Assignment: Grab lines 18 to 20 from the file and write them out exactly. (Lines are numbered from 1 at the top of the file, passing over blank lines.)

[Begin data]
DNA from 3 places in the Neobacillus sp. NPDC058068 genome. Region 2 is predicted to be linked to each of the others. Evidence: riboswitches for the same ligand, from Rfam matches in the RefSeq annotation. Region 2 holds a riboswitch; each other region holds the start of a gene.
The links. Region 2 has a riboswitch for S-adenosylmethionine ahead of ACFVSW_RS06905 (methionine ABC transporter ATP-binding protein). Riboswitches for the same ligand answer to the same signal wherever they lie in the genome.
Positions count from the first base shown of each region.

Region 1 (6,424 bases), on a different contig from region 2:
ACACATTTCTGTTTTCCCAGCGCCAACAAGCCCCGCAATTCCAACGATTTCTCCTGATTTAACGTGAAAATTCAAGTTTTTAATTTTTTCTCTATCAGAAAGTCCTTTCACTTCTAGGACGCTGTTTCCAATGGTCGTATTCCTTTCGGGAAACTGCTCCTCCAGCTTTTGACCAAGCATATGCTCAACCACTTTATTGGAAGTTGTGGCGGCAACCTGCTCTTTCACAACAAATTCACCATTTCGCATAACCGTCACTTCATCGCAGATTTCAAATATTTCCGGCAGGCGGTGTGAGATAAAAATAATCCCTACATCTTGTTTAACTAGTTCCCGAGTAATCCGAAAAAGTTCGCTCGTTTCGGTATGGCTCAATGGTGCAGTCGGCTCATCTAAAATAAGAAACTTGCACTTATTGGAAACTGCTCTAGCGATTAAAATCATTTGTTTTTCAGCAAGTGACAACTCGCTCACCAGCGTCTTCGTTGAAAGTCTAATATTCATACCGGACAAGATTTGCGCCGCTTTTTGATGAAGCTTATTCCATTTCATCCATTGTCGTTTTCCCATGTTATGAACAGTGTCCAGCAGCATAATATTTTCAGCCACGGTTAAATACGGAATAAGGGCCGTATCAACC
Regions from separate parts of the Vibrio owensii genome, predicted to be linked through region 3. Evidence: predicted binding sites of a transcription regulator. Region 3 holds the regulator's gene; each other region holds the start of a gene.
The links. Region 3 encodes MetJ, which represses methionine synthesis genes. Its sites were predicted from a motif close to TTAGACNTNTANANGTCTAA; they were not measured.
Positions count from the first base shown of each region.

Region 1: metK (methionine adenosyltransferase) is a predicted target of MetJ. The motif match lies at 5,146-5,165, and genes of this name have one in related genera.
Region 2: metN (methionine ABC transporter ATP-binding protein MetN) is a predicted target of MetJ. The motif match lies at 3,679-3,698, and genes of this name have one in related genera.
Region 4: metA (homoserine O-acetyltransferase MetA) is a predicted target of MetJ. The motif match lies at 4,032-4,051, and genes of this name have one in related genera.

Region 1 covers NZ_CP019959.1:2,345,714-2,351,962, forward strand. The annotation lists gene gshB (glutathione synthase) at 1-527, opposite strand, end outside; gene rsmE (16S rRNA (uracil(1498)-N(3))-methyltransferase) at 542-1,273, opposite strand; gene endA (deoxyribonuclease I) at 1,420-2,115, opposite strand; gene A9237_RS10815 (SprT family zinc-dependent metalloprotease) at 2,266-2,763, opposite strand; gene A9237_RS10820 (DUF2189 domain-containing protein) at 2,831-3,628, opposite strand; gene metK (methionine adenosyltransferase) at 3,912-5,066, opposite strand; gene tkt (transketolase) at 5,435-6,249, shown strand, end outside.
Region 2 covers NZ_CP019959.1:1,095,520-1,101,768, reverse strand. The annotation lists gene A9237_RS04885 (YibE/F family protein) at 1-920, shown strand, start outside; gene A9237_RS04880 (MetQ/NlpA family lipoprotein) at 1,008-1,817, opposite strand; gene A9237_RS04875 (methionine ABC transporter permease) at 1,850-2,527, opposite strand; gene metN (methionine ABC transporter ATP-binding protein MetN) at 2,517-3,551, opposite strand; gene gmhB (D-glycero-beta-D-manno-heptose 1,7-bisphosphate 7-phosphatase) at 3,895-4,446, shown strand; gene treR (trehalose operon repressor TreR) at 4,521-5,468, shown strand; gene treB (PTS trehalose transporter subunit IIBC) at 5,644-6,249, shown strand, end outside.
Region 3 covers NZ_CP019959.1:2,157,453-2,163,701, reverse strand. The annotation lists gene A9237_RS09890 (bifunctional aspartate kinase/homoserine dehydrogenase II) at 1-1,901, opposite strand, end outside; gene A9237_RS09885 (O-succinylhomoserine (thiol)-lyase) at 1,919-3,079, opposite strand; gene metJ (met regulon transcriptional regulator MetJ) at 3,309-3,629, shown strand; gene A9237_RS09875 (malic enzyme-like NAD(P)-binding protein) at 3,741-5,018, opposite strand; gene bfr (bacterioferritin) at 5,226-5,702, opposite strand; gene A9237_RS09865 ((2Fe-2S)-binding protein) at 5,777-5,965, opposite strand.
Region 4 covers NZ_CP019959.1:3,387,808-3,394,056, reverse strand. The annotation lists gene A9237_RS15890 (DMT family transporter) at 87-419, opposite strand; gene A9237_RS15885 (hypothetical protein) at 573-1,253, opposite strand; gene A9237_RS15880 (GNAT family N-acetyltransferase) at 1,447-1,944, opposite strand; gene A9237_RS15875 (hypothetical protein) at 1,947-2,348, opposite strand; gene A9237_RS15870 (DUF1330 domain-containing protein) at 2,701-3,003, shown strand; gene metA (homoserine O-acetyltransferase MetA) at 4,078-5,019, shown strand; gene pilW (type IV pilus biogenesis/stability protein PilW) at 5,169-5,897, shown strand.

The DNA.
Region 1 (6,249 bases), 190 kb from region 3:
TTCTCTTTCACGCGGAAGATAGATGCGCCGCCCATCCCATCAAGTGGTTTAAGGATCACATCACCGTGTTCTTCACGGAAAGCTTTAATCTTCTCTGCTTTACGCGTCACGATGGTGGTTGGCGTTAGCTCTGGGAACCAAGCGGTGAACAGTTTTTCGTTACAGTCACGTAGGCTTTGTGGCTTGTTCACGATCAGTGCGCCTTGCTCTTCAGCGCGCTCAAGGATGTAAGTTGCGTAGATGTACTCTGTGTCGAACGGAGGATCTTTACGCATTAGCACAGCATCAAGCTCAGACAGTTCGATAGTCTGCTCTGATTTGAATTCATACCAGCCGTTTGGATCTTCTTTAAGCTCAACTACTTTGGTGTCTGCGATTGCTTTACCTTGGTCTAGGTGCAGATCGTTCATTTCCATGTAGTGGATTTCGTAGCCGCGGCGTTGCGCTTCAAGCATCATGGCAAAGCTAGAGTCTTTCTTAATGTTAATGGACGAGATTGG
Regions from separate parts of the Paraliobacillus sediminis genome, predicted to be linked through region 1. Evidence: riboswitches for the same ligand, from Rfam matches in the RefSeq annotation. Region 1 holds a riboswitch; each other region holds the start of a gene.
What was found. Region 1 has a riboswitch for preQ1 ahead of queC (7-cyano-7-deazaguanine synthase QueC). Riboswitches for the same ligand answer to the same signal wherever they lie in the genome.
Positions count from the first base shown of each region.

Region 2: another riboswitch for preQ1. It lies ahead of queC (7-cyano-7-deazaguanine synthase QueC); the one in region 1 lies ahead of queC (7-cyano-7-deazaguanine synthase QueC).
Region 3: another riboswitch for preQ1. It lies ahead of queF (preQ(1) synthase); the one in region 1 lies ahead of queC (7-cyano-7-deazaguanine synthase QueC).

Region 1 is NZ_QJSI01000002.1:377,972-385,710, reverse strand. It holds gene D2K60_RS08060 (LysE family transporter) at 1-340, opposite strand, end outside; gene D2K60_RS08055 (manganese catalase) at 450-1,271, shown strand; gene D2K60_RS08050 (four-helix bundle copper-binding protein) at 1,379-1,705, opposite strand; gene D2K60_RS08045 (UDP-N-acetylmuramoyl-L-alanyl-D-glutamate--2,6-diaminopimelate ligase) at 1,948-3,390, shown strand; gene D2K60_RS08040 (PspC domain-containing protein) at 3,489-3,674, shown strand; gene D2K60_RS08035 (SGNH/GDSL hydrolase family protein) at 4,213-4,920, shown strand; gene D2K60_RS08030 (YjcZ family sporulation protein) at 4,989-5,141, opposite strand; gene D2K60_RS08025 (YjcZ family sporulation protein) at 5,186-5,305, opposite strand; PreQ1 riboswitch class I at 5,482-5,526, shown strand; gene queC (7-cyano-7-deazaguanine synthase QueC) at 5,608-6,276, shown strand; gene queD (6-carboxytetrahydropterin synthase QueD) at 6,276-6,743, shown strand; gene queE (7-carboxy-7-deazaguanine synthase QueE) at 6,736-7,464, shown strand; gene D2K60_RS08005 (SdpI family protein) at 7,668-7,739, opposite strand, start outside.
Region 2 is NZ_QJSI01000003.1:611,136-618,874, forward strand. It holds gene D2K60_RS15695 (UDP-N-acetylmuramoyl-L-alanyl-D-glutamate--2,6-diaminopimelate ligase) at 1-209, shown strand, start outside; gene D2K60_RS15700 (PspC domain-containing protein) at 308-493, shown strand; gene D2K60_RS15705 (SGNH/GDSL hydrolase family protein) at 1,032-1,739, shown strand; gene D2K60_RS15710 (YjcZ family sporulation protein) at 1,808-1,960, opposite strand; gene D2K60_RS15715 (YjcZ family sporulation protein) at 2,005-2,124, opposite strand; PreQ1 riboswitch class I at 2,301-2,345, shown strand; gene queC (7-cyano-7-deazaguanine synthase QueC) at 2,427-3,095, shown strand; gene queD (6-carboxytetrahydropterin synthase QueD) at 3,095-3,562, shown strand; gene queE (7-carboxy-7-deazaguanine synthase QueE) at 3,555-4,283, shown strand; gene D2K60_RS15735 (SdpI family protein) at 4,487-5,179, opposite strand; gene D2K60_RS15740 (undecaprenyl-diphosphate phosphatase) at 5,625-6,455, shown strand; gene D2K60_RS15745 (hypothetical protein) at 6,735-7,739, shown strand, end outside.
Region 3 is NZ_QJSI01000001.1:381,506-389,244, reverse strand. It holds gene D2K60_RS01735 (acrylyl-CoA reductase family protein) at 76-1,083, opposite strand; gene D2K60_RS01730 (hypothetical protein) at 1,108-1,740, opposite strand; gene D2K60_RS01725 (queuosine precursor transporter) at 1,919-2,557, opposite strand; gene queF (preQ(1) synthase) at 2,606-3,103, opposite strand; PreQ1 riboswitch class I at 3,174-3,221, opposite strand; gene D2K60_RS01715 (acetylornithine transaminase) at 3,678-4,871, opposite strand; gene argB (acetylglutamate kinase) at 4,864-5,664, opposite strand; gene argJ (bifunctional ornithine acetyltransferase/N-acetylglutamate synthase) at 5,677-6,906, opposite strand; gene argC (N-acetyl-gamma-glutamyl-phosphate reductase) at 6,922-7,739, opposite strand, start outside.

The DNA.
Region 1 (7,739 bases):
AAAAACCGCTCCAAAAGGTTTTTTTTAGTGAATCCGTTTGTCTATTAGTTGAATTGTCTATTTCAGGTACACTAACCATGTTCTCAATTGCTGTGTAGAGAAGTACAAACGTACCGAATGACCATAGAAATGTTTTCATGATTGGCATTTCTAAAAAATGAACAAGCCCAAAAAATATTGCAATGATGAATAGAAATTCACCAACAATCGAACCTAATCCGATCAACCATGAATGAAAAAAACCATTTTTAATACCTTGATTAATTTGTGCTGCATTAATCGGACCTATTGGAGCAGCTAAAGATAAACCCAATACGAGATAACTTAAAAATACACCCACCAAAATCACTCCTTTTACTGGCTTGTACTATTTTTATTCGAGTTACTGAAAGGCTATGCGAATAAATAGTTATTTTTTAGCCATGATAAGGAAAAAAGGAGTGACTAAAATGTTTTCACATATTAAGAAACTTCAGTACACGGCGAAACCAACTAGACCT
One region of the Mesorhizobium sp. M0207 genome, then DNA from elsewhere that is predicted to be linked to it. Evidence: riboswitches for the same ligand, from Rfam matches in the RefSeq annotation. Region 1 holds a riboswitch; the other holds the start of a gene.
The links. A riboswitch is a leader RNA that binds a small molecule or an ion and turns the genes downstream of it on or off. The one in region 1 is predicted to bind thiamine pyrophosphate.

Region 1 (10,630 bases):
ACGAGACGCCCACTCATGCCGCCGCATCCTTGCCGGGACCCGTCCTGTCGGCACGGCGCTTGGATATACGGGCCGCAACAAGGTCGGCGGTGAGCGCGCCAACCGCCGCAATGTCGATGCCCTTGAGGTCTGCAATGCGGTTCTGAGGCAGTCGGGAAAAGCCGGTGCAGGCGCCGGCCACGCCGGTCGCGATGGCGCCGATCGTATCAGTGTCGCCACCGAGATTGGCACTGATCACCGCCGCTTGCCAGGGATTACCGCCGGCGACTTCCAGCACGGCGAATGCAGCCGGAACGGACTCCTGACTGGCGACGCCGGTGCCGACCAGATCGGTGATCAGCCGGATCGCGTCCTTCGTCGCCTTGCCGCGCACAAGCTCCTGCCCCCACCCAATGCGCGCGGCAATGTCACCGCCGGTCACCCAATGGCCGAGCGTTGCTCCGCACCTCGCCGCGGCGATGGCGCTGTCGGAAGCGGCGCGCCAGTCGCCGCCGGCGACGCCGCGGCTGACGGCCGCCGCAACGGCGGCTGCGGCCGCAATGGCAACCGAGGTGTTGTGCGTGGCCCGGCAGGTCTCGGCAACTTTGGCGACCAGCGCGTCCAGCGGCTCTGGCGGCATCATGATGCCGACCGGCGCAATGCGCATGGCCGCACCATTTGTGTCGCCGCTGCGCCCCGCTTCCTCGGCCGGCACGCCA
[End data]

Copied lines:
TTCTCTTTCACGCGGAAGATAGATGCGCCGCCCATCCCATCAAGTGGTTTAAGGATCACATCACCGTGTTCTTCACGGAAAGCTTTAATCTTCTCTGCTTTACGCGTCACGATGGTGGTTGGCGTTAGCTCTGGGAACCAAGCGGTGAACAGTTTTTCGTTACAGTCACGTAGGCTTTGTGGCTTGTTCACGATCAGTGCGCCTTGCTCTTCAGCGCGCTCAAGGATGTAAGTTGCGTAGATGTACTCTGTGTCGAACGGAGGATCTTTACGCATTAGCACAGCATCAAGCTCAGACAGTTCGATAGTCTGCTCTGATTTGAATTCATACCAGCCGTTTGGATCTTCTTTAAGCTCAACTACTTTGGTGTCTGCGATTGCTTTACCTTGGTCTAGGTGCAGATCGTTCATTTCCATGTAGTGGATTTCGTAGCCGCGGCGTTGCGCTTCAAGCATCATGGCAAAGCTAGAGTCTTTCTTAATGTTAATGGACGAGATTGG
Regions from separate parts of the Paraliobacillus sediminis genome, predicted to be linked through region 1. Evidence: riboswitches for the same ligand, from Rfam matches in the RefSeq annotation. Region 1 holds a riboswitch; each other region holds the start of a gene.
What was found. Region 1 has a riboswitch for preQ1 ahead of queC (7-cyano-7-deazaguanine synthase QueC). Riboswitches for the same ligand answer to the same signal wherever they lie in the genome.